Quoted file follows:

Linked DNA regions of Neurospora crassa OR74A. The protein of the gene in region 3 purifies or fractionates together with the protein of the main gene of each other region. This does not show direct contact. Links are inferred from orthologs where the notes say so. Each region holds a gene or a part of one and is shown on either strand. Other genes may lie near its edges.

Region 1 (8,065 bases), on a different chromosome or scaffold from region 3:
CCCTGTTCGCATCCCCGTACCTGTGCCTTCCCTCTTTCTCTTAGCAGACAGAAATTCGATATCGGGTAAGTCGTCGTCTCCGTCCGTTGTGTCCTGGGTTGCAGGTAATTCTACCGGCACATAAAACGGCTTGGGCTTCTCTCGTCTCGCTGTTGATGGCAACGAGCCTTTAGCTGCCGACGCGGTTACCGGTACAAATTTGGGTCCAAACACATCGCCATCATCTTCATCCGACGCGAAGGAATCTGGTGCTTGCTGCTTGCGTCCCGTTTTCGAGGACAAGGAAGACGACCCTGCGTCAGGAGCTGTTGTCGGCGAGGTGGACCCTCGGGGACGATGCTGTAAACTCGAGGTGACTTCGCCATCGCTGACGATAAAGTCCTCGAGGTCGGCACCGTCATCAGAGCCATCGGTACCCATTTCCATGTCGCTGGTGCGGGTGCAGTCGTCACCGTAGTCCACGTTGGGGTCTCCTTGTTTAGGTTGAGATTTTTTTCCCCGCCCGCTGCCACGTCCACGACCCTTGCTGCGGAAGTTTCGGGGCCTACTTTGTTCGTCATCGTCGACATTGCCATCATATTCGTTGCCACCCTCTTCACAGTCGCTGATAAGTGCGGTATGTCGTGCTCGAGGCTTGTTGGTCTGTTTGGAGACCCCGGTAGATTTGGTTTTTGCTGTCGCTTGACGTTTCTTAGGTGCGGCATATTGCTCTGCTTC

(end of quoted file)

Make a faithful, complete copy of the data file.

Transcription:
Linked DNA regions of Neurospora crassa OR74A. The protein of the gene in region 3 purifies or fractionates together with the protein of the main gene of each other region. This does not show direct contact. Links are inferred from orthologs where the notes say so. Each region holds a gene or a part of one and is shown on either strand. Other genes may lie near its edges.

Region 1 (8,065 bases), on a different chromosome or scaffold from region 3:
CCCTGTTCGCATCCCCGTACCTGTGCCTTCCCTCTTTCTCTTAGCAGACAGAAATTCGATATCGGGTAAGTCGTCGTCTCCGTCCGTTGTGTCCTGGGTTGCAGGTAATTCTACCGGCACATAAAACGGCTTGGGCTTCTCTCGTCTCGCTGTTGATGGCAACGAGCCTTTAGCTGCCGACGCGGTTACCGGTACAAATTTGGGTCCAAACACATCGCCATCATCTTCATCCGACGCGAAGGAATCTGGTGCTTGCTGCTTGCGTCCCGTTTTCGAGGACAAGGAAGACGACCCTGCGTCAGGAGCTGTTGTCGGCGAGGTGGACCCTCGGGGACGATGCTGTAAACTCGAGGTGACTTCGCCATCGCTGACGATAAAGTCCTCGAGGTCGGCACCGTCATCAGAGCCATCGGTACCCATTTCCATGTCGCTGGTGCGGGTGCAGTCGTCACCGTAGTCCACGTTGGGGTCTCCTTGTTTAGGTTGAGATTTTTTTCCCCGCCCGCTGCCACGTCCACGACCCTTGCTGCGGAAGTTTCGGGGCCTACTTTGTTCGTCATCGTCGACATTGCCATCATATTCGTTGCCACCCTCTTCACAGTCGCTGATAAGTGCGGTATGTCGTGCTCGAGGCTTGTTGGTCTGTTTGGAGACCCCGGTAGATTTGGTTTTTGCTGTCGCTTGACGTTTCTTAGGTGCGGCATATTGCTCTGCTTC